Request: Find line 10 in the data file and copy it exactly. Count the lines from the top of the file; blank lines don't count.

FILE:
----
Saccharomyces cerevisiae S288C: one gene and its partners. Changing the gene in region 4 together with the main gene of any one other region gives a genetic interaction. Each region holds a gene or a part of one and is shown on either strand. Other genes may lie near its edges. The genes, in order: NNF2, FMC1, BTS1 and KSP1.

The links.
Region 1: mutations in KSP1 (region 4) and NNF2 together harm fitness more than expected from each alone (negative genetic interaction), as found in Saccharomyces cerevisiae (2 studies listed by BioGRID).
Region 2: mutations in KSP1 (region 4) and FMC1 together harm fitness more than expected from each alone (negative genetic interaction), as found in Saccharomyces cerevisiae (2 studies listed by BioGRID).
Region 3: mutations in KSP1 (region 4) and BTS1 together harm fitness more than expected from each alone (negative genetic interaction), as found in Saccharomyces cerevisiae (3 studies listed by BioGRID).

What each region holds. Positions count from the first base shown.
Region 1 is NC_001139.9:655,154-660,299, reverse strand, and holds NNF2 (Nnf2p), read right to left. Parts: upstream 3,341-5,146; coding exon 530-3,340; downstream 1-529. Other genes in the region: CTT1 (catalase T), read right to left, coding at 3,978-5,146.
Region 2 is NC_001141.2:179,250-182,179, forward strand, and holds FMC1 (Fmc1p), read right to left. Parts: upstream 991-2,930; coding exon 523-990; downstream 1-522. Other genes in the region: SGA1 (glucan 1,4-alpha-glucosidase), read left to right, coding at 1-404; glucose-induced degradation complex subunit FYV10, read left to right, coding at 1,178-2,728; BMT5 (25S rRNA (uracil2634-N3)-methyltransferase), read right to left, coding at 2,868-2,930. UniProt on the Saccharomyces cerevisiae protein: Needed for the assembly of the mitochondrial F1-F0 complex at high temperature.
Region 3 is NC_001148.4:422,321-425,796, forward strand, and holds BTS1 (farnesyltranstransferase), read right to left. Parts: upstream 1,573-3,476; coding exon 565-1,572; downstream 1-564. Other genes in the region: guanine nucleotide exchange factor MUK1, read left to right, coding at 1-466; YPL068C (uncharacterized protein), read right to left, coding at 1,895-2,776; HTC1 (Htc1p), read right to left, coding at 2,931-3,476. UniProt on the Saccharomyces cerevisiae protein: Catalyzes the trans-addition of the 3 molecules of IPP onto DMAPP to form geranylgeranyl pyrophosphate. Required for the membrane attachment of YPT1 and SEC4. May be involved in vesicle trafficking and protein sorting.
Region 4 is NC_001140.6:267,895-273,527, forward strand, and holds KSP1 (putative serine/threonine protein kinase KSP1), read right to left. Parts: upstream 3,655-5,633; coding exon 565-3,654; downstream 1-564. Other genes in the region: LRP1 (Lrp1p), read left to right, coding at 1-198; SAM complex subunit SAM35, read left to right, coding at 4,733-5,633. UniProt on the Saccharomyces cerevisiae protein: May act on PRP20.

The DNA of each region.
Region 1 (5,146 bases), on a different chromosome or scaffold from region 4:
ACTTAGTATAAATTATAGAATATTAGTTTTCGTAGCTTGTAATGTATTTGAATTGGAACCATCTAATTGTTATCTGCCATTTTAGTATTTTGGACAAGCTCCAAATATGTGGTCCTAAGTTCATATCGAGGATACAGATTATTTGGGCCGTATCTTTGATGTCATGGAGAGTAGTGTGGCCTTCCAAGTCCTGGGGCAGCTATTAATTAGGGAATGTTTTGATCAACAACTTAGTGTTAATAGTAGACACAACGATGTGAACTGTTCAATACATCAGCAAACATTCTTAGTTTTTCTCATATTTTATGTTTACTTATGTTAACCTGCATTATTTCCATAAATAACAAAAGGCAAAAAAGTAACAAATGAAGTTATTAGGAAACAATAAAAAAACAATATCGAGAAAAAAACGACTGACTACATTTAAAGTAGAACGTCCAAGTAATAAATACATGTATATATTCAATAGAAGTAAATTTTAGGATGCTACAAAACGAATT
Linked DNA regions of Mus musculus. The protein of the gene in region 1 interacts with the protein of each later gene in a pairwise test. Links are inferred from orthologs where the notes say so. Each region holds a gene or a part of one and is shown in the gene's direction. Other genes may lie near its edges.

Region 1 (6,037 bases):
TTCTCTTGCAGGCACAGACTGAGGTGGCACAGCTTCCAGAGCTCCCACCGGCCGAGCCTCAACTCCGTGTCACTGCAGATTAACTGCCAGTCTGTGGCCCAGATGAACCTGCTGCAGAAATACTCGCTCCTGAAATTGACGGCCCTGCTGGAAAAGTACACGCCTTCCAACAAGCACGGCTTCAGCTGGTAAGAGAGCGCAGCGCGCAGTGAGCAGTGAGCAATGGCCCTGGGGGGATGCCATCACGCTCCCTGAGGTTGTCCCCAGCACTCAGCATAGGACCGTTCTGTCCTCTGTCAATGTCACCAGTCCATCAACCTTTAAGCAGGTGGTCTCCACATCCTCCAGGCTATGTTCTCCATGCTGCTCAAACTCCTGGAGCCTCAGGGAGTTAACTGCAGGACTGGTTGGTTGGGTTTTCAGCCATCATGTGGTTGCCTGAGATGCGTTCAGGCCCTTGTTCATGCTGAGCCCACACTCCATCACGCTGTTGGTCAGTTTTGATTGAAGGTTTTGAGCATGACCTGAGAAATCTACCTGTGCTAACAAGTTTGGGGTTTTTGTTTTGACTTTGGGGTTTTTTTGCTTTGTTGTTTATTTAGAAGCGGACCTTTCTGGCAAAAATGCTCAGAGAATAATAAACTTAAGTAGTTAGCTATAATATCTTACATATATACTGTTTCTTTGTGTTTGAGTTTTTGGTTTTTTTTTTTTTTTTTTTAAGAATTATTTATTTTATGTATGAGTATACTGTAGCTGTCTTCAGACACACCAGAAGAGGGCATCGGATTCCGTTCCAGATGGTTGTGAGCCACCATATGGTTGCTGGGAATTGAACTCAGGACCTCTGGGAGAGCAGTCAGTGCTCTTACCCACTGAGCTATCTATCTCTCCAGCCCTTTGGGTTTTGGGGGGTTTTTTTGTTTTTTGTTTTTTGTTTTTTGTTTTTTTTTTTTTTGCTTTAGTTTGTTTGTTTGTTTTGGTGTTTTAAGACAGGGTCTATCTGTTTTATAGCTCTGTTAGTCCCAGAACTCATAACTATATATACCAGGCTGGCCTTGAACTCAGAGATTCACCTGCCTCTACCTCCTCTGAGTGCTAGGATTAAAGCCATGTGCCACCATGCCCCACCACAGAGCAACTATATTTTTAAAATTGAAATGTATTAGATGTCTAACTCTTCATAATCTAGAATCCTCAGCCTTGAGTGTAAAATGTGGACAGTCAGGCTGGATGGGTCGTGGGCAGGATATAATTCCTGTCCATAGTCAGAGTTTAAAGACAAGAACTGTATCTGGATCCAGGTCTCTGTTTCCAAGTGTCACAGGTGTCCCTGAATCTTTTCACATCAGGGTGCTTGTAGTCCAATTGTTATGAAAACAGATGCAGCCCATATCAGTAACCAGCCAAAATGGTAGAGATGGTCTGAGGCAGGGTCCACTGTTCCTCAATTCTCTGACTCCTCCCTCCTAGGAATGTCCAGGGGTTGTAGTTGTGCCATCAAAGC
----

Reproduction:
Region 4 is NC_001140.6:267,895-273,527, forward strand, and holds KSP1 (putative serine/threonine protein kinase KSP1), read right to left. Parts: upstream 3,655-5,633; coding exon 565-3,654; downstream 1-564. Other genes in the region: LRP1 (Lrp1p), read left to right, coding at 1-198; SAM complex subunit SAM35, read left to right, coding at 4,733-5,633. UniProt on the Saccharomyces cerevisiae protein: May act on PRP20.